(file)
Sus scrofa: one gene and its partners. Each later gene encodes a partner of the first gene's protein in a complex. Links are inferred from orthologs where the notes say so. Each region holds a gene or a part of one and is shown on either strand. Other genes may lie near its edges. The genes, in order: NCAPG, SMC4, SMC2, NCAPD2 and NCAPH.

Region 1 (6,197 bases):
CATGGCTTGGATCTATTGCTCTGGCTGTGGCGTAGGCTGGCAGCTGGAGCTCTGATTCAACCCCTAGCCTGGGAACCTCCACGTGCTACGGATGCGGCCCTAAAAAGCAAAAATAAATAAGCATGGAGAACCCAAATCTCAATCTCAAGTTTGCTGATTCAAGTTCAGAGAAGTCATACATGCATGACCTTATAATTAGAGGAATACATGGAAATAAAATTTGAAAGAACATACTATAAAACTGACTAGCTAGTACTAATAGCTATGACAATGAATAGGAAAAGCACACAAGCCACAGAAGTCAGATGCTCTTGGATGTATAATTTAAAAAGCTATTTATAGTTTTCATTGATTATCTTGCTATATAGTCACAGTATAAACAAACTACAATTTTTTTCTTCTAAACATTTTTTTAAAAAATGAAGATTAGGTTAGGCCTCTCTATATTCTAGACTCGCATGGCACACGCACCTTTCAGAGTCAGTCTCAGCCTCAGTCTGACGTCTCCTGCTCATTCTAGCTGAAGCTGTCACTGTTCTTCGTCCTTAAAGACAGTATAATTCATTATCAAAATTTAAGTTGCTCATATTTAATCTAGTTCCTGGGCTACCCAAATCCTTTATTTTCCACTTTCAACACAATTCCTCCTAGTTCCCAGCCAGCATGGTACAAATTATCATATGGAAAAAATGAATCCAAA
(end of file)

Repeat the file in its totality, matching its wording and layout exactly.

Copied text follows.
Sus scrofa: one gene and its partners. Each later gene encodes a partner of the first gene's protein in a complex. Links are inferred from orthologs where the notes say so. Each region holds a gene or a part of one and is shown on either strand. Other genes may lie near its edges. The genes, in order: NCAPG, SMC4, SMC2, NCAPD2 and NCAPH.

Region 1 (6,197 bases):
CATGGCTTGGATCTATTGCTCTGGCTGTGGCGTAGGCTGGCAGCTGGAGCTCTGATTCAACCCCTAGCCTGGGAACCTCCACGTGCTACGGATGCGGCCCTAAAAAGCAAAAATAAATAAGCATGGAGAACCCAAATCTCAATCTCAAGTTTGCTGATTCAAGTTCAGAGAAGTCATACATGCATGACCTTATAATTAGAGGAATACATGGAAATAAAATTTGAAAGAACATACTATAAAACTGACTAGCTAGTACTAATAGCTATGACAATGAATAGGAAAAGCACACAAGCCACAGAAGTCAGATGCTCTTGGATGTATAATTTAAAAAGCTATTTATAGTTTTCATTGATTATCTTGCTATATAGTCACAGTATAAACAAACTACAATTTTTTTCTTCTAAACATTTTTTTAAAAAATGAAGATTAGGTTAGGCCTCTCTATATTCTAGACTCGCATGGCACACGCACCTTTCAGAGTCAGTCTCAGCCTCAGTCTGACGTCTCCTGCTCATTCTAGCTGAAGCTGTCACTGTTCTTCGTCCTTAAAGACAGTATAATTCATTATCAAAATTTAAGTTGCTCATATTTAATCTAGTTCCTGGGCTACCCAAATCCTTTATTTTCCACTTTCAACACAATTCCTCCTAGTTCCCAGCCAGCATGGTACAAATTATCATATGGAAAAAATGAATCCAAA